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"How to get Medi-Cal coverage for your nursing home care... without selling your home or leaving your family without a dime... Surprising ways to pay for your assisted living and long term care costs."

Elder Law Today Newsletter | Vol. 22 | December, 2007

 

Exemption of the Home for Medi-Cal Qualification

The home remains exempt for qualification for Medi-Cal as long as certain conditions are met. Meeting one or more of these conditions is generally easy to do.

For Medi-Cal qualification, there must be a statement in writing by the Medi-Cal beneficiary that he or she intends to return to their home, or primary residence, even if it is evident that the beneficiary will be in a skilled nursing facility for an extended period of time, and even if it is evident that the beneficiary will never be able to return home. Such a statement can be provided at the time of qualification for Medi-Cal by the recipient or by the person who is preparing the Medi-Cal application.

The estate planning documents the elder law estate planning attorney prepares will usually include such a document. Statements of intent to return home are also generally included in other estate planning documents as part of the general estate plan which is prepared by the elder law attorney. Another purpose for this statement is to provide peace of mind to the older clients, confirming that they intend to live in their home, and that they will be able to return to their home at any time regardless of their age. This is also a message to the family as to their loved ones’ intentions.

There are numerous other regulations which create the home exemption. For instance, if the home is a duplex or a multiple dwelling unit, it is usually exempt from Medi-Cal qualification as long as one of the units is the residence of the beneficiary. The home is also exempt if the beneficiary’s spouse, beneficiary’s child under age 21 or a dependent relative lives in the home.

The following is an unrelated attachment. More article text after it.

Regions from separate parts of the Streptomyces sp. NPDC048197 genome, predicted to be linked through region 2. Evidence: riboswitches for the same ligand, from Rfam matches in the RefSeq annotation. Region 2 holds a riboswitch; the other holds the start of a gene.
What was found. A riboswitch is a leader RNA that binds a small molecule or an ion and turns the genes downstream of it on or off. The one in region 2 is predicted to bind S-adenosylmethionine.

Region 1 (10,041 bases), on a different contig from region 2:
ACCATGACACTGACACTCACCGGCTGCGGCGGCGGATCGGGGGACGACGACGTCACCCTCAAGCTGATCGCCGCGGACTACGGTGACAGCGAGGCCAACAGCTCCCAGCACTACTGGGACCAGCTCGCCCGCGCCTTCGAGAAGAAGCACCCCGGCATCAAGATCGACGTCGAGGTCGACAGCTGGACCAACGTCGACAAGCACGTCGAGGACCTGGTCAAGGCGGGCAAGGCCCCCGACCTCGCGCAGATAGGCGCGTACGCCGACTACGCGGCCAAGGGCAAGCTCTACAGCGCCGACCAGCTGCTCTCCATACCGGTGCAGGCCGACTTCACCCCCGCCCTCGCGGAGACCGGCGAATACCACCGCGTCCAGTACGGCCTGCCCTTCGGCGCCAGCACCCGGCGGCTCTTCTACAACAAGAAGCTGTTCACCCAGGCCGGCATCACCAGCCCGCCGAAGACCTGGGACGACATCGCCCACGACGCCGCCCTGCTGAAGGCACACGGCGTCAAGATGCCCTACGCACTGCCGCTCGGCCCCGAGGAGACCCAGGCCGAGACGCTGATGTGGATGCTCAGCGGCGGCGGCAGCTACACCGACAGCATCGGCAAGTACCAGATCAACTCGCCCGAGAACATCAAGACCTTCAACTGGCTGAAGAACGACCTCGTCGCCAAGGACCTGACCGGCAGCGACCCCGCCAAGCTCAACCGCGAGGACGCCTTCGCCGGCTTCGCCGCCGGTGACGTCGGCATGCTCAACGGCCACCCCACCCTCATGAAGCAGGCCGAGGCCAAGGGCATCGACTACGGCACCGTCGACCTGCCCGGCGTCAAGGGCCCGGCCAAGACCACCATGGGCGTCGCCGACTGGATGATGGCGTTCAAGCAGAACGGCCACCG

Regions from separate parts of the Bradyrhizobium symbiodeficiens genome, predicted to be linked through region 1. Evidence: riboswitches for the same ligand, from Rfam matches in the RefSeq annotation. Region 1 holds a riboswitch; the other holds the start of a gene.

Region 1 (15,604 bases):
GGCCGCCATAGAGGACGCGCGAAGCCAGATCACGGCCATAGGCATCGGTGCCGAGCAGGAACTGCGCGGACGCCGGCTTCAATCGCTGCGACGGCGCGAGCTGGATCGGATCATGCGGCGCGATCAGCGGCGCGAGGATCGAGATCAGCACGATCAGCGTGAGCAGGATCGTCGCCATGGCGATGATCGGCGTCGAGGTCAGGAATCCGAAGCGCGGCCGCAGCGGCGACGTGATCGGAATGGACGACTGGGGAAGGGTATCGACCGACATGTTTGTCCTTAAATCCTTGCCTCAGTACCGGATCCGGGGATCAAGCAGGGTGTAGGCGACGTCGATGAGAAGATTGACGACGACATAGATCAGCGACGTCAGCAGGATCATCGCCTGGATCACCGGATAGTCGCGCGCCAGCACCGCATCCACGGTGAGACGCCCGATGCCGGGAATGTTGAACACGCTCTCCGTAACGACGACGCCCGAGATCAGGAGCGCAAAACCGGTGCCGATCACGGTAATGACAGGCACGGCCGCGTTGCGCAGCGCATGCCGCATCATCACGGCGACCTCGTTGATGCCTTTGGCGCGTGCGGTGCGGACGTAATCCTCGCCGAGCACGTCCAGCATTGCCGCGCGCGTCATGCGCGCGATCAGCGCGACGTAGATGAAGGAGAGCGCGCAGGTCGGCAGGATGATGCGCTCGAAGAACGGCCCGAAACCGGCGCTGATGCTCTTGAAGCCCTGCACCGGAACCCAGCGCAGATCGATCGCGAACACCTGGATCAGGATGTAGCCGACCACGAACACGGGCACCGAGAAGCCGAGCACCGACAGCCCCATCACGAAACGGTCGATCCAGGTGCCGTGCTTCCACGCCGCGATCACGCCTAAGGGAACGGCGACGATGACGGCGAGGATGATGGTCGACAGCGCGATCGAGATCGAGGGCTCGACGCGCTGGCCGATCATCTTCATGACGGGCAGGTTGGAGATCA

Also, at times, real property that is used as a business can be exempt. Certain documentation must be provided to Medi-Cal, including tax returns, business license, etc., which reflect the use of the property as a business. The bigger issue is protecting the home from a Medi-Cal lien after the death of the recipient. The Medi-Cal regulations are complex, and this is only a brief outline of portions of the regulations regarding exemption of the home. Before you act, seek the advice of an elder law estate planning attorney who is familiar with the Medi-Cal rules and regulations and asset protection.

A funny story: The stories in the ELT newsletters are printed with permission of the clients, and sometimes poetic license is used. One of our clients, Mrs. Pecksniff, who is in her 80’s is still an avid golfer. She was telling us about her playing at Crystal Springs Golf Course on a week day morning in the late 1980’s with her girl friend. Mrs. Pecksniff said that she and her friend were slow players, and that two male players, who were a hole behind, caught up with them. Mrs. Pecksniff looked at the men and said, “You two look like athletes. Have you ever played professional sports?” They said, “Yes ma’am, may we play through?” Later at the club house, someone asked Mrs. Pecksniff and her friend what they were saying to Will Clark, (first baseman with the S.F. Giants), and his friend. Mrs. Pecksniff said, “Who?,” and admitted she did not know who that was.


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